Addition of Short-course Combivir to Single-dose Nevirapine Reduces the Selection of NPV-resistant HIV-1 with Infrequent Emergence of 3TC-resistant Variants
Sarah Palmer*1, V Boltz1, F Maldarelli1, N Martinson2, J McIntyre2, G Gray2, M Hopley3, D Hall4, J Coffin1, and J Mellors5
1HIV Drug Resistance Prgm, NCI, NIH, Frederick, MD, US; 2Chris Hani Baragwanath Hosp, Univ of the Witwatersrand, Johannesburg, South Africa; 3Boehringer Ingelheim ZA, Johannesburg, South Africa; 4Boehringer Ingelheim Pharma, Ridgefield, CT, US; and 5Univ of Pittsburgh, PA, US
Background: Single-dose nevirapine
(NVP) to prevent mother to child HIV-1 transmission selects NVP-resistance in
70 to 80% of mothers as detected by allele-specific polymerase chain reaction
(AS-PCRP). A randomized trial (TOPS) studied the effect of short course zidovudine (AZT)/lamivudine (3TC)
(combivir; CBV) on the selection of NVP resistance in
women receiving single-dose NVP. This trial showed that 4 or 7 days of CBV
reduced NVP resistance from 60% to about 10% without selecting AZT or 3TC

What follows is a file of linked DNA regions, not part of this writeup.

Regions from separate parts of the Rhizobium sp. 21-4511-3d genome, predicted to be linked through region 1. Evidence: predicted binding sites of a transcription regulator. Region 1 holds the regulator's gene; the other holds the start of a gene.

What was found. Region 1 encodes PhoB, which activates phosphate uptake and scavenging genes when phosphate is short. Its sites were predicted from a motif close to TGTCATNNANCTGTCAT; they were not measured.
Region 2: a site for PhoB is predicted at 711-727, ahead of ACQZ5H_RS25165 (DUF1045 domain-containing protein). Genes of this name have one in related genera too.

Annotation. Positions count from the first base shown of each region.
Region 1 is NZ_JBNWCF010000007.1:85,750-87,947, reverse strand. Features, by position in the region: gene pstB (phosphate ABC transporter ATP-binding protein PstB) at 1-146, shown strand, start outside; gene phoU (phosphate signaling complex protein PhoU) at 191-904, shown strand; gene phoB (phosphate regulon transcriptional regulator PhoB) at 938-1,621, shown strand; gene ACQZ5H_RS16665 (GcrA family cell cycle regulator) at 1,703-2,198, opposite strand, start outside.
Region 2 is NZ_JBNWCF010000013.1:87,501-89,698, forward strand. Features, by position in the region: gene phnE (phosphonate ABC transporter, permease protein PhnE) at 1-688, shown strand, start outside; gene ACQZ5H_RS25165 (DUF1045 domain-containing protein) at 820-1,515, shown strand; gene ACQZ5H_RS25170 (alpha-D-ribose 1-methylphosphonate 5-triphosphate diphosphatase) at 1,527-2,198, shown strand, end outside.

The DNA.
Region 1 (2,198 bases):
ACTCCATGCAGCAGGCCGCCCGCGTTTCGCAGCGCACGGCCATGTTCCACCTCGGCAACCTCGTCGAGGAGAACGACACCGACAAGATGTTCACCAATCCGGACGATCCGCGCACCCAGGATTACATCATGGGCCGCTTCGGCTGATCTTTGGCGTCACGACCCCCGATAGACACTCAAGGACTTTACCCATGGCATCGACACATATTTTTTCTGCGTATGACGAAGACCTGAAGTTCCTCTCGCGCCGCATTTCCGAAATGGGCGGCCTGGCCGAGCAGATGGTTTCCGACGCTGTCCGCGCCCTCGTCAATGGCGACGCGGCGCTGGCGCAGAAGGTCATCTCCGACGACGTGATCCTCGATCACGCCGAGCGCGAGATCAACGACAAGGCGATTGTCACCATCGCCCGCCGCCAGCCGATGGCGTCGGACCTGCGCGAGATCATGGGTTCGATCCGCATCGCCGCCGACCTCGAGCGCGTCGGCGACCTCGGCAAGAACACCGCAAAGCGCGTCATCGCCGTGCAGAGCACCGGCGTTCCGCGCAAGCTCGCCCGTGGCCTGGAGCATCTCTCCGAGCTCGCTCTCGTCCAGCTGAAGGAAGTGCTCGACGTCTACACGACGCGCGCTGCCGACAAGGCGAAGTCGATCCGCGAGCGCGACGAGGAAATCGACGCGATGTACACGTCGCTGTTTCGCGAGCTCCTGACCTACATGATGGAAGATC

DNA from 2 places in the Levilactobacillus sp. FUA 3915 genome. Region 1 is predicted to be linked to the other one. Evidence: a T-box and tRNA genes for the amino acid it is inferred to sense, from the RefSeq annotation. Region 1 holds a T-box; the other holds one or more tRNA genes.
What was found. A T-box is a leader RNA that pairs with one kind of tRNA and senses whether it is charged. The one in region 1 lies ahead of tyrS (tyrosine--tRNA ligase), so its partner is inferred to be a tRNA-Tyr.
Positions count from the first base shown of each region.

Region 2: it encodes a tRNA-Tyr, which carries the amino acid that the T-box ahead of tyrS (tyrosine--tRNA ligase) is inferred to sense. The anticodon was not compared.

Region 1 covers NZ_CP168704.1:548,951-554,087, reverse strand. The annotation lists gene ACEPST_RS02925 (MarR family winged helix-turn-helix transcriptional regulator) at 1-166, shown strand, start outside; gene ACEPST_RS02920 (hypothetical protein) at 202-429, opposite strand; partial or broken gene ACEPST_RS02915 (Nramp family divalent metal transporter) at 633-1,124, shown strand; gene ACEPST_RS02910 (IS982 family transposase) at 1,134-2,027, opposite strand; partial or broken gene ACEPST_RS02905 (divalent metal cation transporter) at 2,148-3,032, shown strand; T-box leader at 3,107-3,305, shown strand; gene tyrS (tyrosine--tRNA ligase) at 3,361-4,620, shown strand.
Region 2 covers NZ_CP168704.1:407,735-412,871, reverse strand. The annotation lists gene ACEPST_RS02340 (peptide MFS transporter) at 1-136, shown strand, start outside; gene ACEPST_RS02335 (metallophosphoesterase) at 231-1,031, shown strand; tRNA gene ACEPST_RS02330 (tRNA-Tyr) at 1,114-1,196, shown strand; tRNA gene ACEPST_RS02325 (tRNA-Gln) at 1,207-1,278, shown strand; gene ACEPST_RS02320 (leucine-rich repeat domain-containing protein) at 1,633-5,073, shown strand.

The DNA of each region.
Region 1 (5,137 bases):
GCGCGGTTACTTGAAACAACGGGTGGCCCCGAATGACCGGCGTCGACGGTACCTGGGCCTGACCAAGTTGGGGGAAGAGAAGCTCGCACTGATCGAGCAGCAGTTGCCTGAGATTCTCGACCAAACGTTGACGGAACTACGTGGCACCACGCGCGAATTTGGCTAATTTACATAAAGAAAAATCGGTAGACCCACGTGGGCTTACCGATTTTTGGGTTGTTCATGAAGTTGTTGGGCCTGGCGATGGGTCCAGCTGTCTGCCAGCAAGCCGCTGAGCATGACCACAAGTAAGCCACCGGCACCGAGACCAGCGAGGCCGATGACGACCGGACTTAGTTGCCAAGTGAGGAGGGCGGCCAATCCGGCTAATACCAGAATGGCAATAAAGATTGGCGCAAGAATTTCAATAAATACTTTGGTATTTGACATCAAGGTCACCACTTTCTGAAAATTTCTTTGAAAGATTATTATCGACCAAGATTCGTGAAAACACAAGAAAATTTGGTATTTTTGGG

resistance as determined by standard genotype. To improve the detection of NVP-
and 3TC-resistant variants, we analyzed samples from TOPS with AS-PCR that
detects 103N, 181C, 190A, and 184I/V variants at frequencies to 0.1%.
Methods: Baseline and post-therapy samples from a
subgroup of 61 women were analyzed from each of the study arms: single-dose NVP (21) and single-dose NVP + 4
or 7 days of CBV (20 each). Samples from
the CBV arms were negative for reverse transcriptase inhibitor resistance by
standard genotype. AS-PCR was performed as published.
Results: AS-PCR detected 103N, 181C, or 190A variants in week-6
samples from 68% of women receiving single-dose NVP alone (mutant frequency 0.8
to 75%, median 7%) and 9 of 40 (23%) of women receiving single-dose NVP + 4 or
7 days of CBV (frequency 0.2 to 8%, median 1.2%). There was no difference
between the 4 and 7 day CBV arms in the proportion of women with NVP-resistant
variants or their frequency. Of 40 patients, 1 received single-dose NVP + 4 or
7 days of CBV had selection of M184I (frequency 1.7%); M184V was not detected.
Conclusions: Short-course CBV (4 or 7 days) reduces, but does not
eliminate, selection of NVP-resistant variants following single-dose NVP. In
addition, the frequency of NVP-resistant mutants in the virus population is
reduced about 7-fold by CBV. Selection of 3TC resistance was infrequent (1 of
40). Short-course CBV is a viable strategy for reducing NVP resistance
following single-dose NVP. The clinical significance
of low-frequency NVP-resistant variants and the optimal duration of CBV to
prevent reverse transcriptase inhibitor resistance need to be established.